First Impressions of Twitch Studio
Twitch Studio provides a nicely integrated solution for creating layouts and streaming to the Twitch platform. However, it's missing a few key features that make it difficult to do more advanced scene setups.
The UI of Twitch Studio is an improvement from OBS aesthetically, but sometimes it can be a bit confusing how certain parts work.
- I had to do a lot of mucking around to figure out how certain parts of the app work. Especially working with audio inputs!
Cropping and moving layers around is pleasant to work with. Adding layers is very straight-forward and moving them is easy too.
Supports desktop audio out of the box on Mac.
Chat and activity is available and feels like you're on Twitch.
Built-in alerts support that are relatively customizable.
Supports local recording
To sum it up, there is a lot there to work with, especially for newer streamers. I enjoy the ease of use and the UI feels like Twitch so it's nice to feel like you're in the same eco-system.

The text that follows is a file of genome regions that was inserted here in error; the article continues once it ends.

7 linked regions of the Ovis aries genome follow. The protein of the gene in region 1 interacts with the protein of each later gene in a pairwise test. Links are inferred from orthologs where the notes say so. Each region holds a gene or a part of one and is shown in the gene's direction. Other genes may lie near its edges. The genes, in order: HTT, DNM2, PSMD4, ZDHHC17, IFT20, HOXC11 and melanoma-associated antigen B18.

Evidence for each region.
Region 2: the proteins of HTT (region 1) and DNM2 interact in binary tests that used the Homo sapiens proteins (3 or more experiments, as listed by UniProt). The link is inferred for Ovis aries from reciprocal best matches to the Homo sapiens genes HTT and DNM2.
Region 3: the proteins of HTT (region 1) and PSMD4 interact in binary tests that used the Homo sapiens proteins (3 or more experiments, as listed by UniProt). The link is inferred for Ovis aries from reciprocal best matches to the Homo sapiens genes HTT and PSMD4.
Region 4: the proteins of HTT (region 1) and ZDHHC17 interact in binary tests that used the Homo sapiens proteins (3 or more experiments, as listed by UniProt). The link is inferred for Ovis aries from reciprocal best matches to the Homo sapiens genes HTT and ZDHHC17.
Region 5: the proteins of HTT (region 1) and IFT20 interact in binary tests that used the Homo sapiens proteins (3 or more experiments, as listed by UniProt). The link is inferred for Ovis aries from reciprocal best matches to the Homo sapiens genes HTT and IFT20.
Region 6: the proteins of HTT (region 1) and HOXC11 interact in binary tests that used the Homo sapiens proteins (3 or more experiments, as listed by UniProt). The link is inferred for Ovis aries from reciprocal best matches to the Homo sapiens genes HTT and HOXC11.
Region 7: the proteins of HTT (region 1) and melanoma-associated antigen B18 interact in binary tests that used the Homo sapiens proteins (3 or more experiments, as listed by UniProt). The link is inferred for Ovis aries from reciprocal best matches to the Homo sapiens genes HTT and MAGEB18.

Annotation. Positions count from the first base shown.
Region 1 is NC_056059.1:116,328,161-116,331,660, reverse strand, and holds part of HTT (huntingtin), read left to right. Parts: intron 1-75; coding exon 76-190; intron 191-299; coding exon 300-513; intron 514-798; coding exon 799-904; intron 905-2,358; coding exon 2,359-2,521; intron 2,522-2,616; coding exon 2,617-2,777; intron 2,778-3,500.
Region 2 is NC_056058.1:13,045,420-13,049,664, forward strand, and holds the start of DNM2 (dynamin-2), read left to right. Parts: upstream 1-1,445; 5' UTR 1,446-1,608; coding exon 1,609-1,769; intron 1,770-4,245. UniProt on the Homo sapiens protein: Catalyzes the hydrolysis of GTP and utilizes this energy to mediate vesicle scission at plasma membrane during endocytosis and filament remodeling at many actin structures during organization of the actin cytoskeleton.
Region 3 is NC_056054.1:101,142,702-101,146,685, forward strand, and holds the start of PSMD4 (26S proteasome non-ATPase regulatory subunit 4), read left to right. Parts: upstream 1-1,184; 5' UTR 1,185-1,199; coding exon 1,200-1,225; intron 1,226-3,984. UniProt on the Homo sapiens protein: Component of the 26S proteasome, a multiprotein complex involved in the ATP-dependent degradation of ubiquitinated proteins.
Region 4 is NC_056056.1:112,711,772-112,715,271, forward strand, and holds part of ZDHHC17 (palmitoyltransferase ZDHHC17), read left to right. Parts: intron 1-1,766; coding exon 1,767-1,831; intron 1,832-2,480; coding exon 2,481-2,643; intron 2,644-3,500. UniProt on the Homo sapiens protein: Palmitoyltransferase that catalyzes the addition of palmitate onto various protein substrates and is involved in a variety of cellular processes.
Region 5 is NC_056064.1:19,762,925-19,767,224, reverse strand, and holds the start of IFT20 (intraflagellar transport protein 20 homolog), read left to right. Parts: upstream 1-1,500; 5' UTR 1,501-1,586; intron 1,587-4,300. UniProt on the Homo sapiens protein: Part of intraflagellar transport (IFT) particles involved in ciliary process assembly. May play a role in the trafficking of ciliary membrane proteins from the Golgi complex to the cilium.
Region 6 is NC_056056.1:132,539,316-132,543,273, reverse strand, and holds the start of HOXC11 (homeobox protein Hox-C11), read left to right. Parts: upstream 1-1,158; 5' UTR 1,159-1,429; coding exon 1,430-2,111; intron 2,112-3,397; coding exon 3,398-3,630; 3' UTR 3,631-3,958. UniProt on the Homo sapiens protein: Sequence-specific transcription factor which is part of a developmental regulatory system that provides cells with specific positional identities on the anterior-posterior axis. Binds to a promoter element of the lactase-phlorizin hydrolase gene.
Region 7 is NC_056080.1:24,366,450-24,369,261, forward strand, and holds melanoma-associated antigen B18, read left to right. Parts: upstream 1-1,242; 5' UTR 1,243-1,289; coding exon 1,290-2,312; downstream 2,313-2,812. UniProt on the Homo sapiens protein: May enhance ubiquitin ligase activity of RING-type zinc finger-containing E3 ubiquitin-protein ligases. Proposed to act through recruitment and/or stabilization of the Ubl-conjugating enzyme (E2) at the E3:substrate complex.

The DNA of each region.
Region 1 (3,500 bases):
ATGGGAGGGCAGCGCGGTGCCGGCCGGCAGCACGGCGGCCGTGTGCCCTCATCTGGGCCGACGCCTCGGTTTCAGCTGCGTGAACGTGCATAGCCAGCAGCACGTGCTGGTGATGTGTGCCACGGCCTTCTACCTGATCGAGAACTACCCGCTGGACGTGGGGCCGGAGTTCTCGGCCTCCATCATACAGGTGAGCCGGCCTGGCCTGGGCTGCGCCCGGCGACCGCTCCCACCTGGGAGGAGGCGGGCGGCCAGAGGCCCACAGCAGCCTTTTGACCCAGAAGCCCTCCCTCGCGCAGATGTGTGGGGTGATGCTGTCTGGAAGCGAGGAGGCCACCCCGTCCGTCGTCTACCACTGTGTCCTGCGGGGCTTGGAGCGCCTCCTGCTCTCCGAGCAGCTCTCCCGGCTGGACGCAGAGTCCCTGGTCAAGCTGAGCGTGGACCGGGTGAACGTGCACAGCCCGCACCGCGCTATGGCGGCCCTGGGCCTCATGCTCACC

No support for NDI sources. These source types make it a lot easier to add guests to your streamers.
No support for a chat source. It's very common to want to show your chat on screen and I'm very surprised this wasn't supported in the beta.
- I ended up using a browser source and a React + GraphQL app to power chat.
No way to copy scenes or layouts. For more complex stream setups, this creates a lot of repetition and makes it easier to miss something when you decide to update your layout. You may have to update in multiple places and miss something.
No transitions when switching scenes. In OBS you get more of a video production experience where you can queue up scenes and do nice transitions like fades.
Wrapping up, there is a lot of functionality that makes it hard to use Twitch Studio for very complex stream scene organization and use, or if you have guests.
Written by Kurt Kemple, who lives and works in Virginia Beach, VA.You should follow him on Twitter